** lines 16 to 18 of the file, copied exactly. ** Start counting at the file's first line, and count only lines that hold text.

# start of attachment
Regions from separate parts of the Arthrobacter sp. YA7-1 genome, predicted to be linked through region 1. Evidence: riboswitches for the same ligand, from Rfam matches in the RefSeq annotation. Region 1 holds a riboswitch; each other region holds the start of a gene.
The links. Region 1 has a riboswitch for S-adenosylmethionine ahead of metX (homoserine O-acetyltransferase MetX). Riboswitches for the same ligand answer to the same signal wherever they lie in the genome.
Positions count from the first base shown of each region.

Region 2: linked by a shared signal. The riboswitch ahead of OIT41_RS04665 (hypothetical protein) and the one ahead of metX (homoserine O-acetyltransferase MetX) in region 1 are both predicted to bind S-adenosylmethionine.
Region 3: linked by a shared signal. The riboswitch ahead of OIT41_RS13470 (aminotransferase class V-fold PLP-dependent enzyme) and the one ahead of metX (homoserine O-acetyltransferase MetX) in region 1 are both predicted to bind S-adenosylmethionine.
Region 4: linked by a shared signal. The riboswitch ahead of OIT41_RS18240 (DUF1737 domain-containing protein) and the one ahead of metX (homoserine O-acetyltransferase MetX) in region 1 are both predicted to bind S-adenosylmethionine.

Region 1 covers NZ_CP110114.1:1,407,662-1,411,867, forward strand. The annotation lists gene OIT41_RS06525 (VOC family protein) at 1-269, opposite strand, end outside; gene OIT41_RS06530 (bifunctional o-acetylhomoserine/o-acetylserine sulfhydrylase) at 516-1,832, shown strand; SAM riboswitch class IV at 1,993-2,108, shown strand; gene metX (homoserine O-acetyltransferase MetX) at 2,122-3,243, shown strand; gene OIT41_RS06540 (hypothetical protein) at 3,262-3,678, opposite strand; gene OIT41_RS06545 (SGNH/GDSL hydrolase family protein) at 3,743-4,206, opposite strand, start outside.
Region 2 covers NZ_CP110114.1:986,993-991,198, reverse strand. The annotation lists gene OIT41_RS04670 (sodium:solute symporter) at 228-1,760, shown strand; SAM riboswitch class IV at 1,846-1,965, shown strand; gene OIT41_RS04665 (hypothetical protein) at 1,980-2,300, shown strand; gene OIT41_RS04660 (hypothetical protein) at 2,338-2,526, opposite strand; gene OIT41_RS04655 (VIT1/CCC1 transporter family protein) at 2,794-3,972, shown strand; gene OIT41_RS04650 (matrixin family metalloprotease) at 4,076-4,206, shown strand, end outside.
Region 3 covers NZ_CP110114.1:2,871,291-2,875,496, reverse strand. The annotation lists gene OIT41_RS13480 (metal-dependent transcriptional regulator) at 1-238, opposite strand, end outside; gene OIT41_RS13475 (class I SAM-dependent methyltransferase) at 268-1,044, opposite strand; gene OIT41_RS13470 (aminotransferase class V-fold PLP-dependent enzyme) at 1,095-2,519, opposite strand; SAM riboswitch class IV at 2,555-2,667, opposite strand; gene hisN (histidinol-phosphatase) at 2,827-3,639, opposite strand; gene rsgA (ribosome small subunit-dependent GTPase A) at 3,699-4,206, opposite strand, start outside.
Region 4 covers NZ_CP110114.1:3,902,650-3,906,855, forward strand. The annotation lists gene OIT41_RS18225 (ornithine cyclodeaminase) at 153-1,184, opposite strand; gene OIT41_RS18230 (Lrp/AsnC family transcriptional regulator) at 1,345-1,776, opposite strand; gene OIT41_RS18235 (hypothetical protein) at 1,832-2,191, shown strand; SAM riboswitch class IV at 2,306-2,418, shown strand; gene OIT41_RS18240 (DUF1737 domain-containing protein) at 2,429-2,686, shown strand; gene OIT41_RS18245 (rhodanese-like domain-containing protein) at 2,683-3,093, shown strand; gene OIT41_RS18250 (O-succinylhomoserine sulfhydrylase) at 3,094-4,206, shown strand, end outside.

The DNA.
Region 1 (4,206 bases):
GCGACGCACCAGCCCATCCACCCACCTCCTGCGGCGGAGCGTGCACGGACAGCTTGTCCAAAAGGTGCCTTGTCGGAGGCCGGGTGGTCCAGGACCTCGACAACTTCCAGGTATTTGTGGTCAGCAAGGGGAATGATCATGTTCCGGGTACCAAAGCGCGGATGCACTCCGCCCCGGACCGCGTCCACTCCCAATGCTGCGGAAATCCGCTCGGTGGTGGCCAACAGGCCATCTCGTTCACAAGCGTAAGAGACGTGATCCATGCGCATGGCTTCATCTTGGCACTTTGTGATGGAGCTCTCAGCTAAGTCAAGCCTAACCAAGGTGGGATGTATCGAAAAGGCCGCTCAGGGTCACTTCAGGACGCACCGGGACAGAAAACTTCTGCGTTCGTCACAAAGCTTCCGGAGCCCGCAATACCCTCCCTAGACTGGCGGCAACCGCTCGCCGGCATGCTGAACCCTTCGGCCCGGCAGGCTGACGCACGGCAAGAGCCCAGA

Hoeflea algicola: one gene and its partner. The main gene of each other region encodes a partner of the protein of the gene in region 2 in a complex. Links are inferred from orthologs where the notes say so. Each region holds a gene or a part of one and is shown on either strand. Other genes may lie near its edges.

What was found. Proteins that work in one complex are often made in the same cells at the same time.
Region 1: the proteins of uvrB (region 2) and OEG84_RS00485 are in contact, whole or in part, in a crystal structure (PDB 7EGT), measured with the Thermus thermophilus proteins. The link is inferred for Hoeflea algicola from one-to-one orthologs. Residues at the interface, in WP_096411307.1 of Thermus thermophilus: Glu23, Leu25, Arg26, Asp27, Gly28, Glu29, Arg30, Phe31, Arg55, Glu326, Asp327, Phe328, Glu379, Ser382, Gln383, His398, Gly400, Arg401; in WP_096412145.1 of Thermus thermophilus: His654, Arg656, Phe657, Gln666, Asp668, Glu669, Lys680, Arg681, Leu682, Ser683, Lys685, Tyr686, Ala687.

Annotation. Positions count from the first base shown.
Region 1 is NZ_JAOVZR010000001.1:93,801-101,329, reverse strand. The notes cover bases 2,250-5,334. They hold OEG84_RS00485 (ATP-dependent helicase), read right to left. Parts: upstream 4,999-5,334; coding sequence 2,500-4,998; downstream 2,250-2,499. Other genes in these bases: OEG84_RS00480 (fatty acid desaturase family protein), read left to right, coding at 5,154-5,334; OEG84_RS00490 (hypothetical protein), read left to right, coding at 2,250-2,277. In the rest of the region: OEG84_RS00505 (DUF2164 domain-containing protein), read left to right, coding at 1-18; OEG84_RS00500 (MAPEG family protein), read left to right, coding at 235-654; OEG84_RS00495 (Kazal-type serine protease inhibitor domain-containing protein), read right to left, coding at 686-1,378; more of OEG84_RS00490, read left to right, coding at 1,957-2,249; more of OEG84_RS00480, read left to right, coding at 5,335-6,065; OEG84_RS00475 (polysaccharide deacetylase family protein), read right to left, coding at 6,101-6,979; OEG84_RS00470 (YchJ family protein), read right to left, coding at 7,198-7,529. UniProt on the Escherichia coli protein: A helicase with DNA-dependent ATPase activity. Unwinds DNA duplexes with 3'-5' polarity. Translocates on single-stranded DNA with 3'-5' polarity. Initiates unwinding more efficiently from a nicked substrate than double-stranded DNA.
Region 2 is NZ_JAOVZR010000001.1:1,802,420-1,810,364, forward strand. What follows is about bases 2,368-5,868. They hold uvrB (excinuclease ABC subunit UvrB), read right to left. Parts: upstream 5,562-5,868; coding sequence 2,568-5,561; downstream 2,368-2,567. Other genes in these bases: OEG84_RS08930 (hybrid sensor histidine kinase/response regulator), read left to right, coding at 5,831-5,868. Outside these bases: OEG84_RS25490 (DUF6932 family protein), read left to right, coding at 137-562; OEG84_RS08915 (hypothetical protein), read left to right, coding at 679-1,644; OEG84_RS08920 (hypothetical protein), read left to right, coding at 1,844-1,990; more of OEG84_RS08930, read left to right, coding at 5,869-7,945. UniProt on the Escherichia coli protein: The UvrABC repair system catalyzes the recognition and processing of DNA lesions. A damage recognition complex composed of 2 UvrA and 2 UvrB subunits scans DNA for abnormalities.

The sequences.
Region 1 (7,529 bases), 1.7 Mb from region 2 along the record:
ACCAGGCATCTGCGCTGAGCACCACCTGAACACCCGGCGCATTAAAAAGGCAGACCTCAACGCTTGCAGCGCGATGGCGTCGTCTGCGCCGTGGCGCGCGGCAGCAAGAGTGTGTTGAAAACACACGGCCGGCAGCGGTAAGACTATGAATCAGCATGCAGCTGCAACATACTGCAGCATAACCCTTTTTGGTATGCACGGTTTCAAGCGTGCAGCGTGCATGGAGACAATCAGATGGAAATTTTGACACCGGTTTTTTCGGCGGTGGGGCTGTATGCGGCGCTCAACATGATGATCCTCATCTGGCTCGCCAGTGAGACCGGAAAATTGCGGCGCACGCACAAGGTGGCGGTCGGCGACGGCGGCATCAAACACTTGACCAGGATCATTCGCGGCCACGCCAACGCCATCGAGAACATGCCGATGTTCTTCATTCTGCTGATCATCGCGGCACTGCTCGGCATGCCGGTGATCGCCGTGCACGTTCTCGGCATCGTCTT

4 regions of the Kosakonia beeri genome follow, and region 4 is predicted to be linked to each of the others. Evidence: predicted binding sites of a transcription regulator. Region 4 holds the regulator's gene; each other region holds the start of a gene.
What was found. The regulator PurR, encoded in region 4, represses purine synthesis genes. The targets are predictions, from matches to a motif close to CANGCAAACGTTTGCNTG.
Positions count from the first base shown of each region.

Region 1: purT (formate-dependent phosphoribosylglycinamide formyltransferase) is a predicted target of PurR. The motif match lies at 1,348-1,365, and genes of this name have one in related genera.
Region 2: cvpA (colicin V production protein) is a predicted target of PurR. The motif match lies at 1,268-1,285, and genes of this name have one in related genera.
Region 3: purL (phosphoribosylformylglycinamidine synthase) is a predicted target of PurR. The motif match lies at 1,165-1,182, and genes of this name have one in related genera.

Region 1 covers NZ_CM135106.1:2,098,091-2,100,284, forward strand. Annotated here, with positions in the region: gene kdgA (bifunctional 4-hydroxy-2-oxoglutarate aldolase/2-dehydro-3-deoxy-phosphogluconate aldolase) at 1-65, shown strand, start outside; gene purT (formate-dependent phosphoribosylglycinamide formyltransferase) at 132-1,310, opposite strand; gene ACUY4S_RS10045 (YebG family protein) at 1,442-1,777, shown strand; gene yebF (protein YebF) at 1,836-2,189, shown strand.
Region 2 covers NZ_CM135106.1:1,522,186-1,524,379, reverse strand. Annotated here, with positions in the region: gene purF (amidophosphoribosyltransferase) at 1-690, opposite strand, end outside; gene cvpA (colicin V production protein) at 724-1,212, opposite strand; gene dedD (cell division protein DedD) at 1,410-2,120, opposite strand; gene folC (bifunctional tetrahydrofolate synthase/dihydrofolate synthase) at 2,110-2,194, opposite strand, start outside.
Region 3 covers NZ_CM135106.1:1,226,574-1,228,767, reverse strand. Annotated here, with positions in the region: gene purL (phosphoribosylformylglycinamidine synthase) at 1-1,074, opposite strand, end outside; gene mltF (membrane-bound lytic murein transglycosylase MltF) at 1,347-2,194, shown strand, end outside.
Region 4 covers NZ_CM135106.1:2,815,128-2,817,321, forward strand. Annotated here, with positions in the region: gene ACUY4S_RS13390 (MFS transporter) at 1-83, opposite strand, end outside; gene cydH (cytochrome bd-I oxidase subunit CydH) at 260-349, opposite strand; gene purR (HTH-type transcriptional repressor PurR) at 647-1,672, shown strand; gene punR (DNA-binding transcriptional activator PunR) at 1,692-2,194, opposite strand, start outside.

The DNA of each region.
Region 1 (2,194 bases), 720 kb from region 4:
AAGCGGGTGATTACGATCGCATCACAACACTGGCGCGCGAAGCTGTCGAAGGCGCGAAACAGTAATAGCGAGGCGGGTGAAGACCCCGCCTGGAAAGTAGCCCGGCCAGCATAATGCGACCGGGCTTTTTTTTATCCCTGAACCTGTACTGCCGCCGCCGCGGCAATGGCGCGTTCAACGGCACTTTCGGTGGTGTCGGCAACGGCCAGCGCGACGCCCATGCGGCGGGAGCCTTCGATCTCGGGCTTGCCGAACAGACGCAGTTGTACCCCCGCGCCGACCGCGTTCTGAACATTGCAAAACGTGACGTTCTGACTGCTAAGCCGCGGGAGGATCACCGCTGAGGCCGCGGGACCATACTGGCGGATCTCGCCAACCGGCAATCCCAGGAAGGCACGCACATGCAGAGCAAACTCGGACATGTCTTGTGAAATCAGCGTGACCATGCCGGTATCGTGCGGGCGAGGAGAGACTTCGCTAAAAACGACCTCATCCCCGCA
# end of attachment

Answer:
Region 1: the proteins of uvrB (region 2) and OEG84_RS00485 are in contact, whole or in part, in a crystal structure (PDB 7EGT), measured with the Thermus thermophilus proteins. The link is inferred for Hoeflea algicola from one-to-one orthologs. Residues at the interface, in WP_096411307.1 of Thermus thermophilus: Glu23, Leu25, Arg26, Asp27, Gly28, Glu29, Arg30, Phe31, Arg55, Glu326, Asp327, Phe328, Glu379, Ser382, Gln383, His398, Gly400, Arg401; in WP_096412145.1 of Thermus thermophilus: His654, Arg656, Phe657, Gln666, Asp668, Glu669, Lys680, Arg681, Leu682, Ser683, Lys685, Tyr686, Ala687.

Annotation. Positions count from the first base shown.
Region 1 is NZ_JAOVZR010000001.1:93,801-101,329, reverse strand. The notes cover bases 2,250-5,334. They hold OEG84_RS00485 (ATP-dependent helicase), read right to left. Parts: upstream 4,999-5,334; coding sequence 2,500-4,998; downstream 2,250-2,499. Other genes in these bases: OEG84_RS00480 (fatty acid desaturase family protein), read left to right, coding at 5,154-5,334; OEG84_RS00490 (hypothetical protein), read left to right, coding at 2,250-2,277. In the rest of the region: OEG84_RS00505 (DUF2164 domain-containing protein), read left to right, coding at 1-18; OEG84_RS00500 (MAPEG family protein), read left to right, coding at 235-654; OEG84_RS00495 (Kazal-type serine protease inhibitor domain-containing protein), read right to left, coding at 686-1,378; more of OEG84_RS00490, read left to right, coding at 1,957-2,249; more of OEG84_RS00480, read left to right, coding at 5,335-6,065; OEG84_RS00475 (polysaccharide deacetylase family protein), read right to left, coding at 6,101-6,979; OEG84_RS00470 (YchJ family protein), read right to left, coding at 7,198-7,529. UniProt on the Escherichia coli protein: A helicase with DNA-dependent ATPase activity. Unwinds DNA duplexes with 3'-5' polarity. Translocates on single-stranded DNA with 3'-5' polarity. Initiates unwinding more efficiently from a nicked substrate than double-stranded DNA.